The Dangers of Carbon Monoxide

Carbon monoxide is a gas that is extremely hard to detect. It is tasteless, colorless, and odorless, so there is no way for you to tell that you are breathing it in. There are a number of different ways the gas can enter your home. Depending on the levels, you can have both short term and long term effects, but you should know that if you are exposed to too much of this gas, it can be fatal. You should buy a CO detector and check it to make sure it is always working to avoid any health risks.

Carbon monoxide goes by the nickname the “silent killer,” because most people who are breathing it in don’t even realize that they are, and they often fall into a deep unconsciousness and die.  This gas attacks the oxygen in the body after it enters the lungs. It displaces the oxygen from the bloodstream, which eventually prevents oxygen from reaching the heart and other major organs. Even if you don’t die, this deadly gas can have a long-term negative effect on your health. This type of poisoning can occur in both your home and even in your car.

Improper ventilation of the home is one of the ways that carbon monoxide can enter your home and affect the inhabitants. If you have blockage in the ventilation to your flu pipe, kitchen, or a chimney, you might experience the gas leaking into your home. The incomplete combustion of gas, wood, propane and other natural gases can also cause a problem and be a danger to you and your family. Heaters or furnaces that have improper ventilation pose a risk as well. Gas being released in an enclosed space, such as leaving your car on in a closed garage can be extremely dangerous.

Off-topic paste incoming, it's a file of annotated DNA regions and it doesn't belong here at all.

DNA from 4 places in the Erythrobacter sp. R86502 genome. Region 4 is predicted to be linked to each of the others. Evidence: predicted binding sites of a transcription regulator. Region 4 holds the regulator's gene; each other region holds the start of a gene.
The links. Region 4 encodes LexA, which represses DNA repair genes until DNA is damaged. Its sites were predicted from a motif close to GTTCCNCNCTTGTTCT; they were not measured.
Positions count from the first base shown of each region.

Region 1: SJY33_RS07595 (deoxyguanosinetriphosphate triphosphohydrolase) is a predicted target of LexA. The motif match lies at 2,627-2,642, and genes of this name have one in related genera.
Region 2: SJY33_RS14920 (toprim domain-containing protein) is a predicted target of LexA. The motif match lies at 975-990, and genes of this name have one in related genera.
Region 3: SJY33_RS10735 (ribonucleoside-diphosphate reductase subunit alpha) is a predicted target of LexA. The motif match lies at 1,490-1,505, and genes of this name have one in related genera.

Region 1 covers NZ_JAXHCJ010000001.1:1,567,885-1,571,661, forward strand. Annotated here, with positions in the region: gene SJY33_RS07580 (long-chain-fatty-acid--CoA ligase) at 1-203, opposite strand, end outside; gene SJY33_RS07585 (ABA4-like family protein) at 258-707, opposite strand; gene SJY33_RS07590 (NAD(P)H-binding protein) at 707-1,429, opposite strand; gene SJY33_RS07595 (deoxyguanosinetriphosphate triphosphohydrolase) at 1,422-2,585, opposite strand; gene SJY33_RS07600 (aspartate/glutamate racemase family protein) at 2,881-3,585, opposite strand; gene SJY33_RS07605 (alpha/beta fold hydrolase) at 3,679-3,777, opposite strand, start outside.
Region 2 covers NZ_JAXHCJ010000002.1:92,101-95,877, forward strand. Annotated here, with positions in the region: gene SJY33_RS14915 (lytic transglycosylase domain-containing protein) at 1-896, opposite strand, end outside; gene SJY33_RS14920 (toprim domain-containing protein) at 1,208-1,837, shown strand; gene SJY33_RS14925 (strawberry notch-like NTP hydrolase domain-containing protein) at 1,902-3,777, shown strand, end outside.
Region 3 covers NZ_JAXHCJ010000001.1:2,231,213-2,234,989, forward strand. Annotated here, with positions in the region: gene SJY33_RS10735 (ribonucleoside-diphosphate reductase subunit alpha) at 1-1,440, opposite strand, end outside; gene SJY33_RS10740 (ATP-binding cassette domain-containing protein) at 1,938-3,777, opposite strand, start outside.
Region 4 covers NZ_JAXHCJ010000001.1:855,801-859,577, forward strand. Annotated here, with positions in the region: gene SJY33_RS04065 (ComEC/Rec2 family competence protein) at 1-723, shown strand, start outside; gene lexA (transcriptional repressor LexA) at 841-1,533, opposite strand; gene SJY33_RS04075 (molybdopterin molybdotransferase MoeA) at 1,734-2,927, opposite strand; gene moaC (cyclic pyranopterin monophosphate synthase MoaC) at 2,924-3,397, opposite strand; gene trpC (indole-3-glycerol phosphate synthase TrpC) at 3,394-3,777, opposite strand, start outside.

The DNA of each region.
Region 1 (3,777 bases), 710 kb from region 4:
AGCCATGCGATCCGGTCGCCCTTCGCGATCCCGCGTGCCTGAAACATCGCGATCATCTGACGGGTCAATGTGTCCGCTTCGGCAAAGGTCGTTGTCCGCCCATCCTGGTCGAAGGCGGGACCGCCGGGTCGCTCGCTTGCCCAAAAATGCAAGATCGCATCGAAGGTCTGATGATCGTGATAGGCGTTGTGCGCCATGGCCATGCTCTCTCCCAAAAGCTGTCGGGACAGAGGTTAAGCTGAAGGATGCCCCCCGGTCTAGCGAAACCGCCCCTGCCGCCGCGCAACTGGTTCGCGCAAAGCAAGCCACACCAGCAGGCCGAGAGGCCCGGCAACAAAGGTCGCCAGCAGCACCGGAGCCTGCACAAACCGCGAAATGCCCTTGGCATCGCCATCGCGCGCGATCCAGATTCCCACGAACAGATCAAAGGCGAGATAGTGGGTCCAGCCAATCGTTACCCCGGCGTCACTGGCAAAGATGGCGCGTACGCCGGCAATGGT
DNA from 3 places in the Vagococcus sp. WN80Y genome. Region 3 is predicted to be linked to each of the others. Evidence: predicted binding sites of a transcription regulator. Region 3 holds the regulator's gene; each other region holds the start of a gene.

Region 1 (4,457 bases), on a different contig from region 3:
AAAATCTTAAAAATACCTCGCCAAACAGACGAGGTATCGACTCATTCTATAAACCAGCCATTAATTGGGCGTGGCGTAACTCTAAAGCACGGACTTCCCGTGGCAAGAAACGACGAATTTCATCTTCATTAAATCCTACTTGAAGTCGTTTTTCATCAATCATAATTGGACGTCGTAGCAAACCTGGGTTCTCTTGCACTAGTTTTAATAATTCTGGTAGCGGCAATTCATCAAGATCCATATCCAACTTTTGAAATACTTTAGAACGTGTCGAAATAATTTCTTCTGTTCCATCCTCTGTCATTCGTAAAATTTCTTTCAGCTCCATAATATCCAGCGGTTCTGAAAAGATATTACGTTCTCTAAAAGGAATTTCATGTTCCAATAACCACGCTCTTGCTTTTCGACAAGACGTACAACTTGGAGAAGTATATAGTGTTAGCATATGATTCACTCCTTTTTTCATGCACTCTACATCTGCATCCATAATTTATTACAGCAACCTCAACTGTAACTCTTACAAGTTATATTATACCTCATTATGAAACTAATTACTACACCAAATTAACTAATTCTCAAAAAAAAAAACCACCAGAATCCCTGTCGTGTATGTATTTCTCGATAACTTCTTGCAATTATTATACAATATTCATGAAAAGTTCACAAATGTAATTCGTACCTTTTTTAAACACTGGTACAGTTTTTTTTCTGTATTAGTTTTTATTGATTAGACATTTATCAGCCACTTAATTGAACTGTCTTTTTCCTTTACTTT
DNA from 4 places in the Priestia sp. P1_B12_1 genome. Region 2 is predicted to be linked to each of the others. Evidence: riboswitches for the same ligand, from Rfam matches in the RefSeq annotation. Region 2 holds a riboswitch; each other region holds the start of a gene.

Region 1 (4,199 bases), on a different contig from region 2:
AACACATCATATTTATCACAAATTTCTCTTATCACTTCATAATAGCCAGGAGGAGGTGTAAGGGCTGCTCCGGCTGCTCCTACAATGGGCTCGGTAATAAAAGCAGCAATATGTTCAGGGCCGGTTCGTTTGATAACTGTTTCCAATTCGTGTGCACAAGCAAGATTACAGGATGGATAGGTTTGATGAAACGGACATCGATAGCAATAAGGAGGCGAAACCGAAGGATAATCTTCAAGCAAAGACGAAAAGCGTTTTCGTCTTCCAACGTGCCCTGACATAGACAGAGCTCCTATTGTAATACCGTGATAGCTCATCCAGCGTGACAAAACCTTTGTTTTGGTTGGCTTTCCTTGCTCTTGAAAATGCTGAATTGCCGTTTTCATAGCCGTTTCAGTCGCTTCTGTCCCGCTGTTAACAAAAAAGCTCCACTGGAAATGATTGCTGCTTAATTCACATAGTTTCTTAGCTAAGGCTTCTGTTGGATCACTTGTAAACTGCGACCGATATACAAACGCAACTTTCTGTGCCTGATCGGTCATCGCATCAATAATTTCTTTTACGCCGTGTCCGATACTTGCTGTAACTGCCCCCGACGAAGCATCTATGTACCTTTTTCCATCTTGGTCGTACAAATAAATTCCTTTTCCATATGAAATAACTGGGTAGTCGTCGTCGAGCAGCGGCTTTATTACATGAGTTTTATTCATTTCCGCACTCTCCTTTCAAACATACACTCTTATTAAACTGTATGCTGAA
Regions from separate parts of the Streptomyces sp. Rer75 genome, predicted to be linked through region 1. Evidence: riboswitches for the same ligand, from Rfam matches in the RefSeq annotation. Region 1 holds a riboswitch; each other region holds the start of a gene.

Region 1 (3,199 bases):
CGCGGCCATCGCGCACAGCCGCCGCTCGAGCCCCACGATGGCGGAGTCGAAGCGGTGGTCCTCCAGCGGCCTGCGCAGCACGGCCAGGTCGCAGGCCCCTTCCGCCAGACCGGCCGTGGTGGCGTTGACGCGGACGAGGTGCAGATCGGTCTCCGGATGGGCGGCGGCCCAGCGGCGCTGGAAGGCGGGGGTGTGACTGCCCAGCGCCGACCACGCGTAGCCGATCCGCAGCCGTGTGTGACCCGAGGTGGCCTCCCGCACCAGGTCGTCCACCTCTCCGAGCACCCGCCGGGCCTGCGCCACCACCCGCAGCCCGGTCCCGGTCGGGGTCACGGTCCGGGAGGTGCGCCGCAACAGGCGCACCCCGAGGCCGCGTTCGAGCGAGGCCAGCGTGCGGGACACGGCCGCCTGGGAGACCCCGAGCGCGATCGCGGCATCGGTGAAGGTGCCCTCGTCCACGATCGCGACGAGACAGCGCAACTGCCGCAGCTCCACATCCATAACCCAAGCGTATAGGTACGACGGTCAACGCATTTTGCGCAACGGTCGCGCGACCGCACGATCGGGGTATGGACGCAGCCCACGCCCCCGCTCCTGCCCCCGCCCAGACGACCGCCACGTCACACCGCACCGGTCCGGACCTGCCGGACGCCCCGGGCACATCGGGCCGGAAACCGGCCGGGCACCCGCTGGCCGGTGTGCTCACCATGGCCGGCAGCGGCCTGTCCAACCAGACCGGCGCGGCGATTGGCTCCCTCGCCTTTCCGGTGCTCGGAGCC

How do you know if you have carbon monoxide poisoning? The levels of this gas are measured in PPM, or parts per million. The higher the level of the “silent killer” in your home and the longer you are exposed, the more severe your symptoms will become. At the beginning stages, you’ll be feeling fatigued, have a headache, and some slight chest pain. If you are exposed to CO for a longer period of time, you’ll feel dizzy and nauseous, and you might even lose some coordination. You will continue to weaken and may even experience convulsions. The last stage of poisoning is falling unconscious.

To prevent carbon monoxide from coming into your home and causing health problems for you and your family, there are a number of steps you can take. The first is to make sure you have us check your heating and cooling systems on a regular basis. You should also have any gas-burning appliances checked to make sure they are working properly. Make sure if you’re burning any type of fuel that there is adequate ventilation in the room or rooms. You should also purchase a CO detector.

T.F. O’Brien services the Long Island, New York area.

Our goal is to help educate our customers about energy and home comfort issues (specific to HVAC systems).  For more information about preventive maintenance and other HVAC topics, please download our free  Home Comfort Resource guide.

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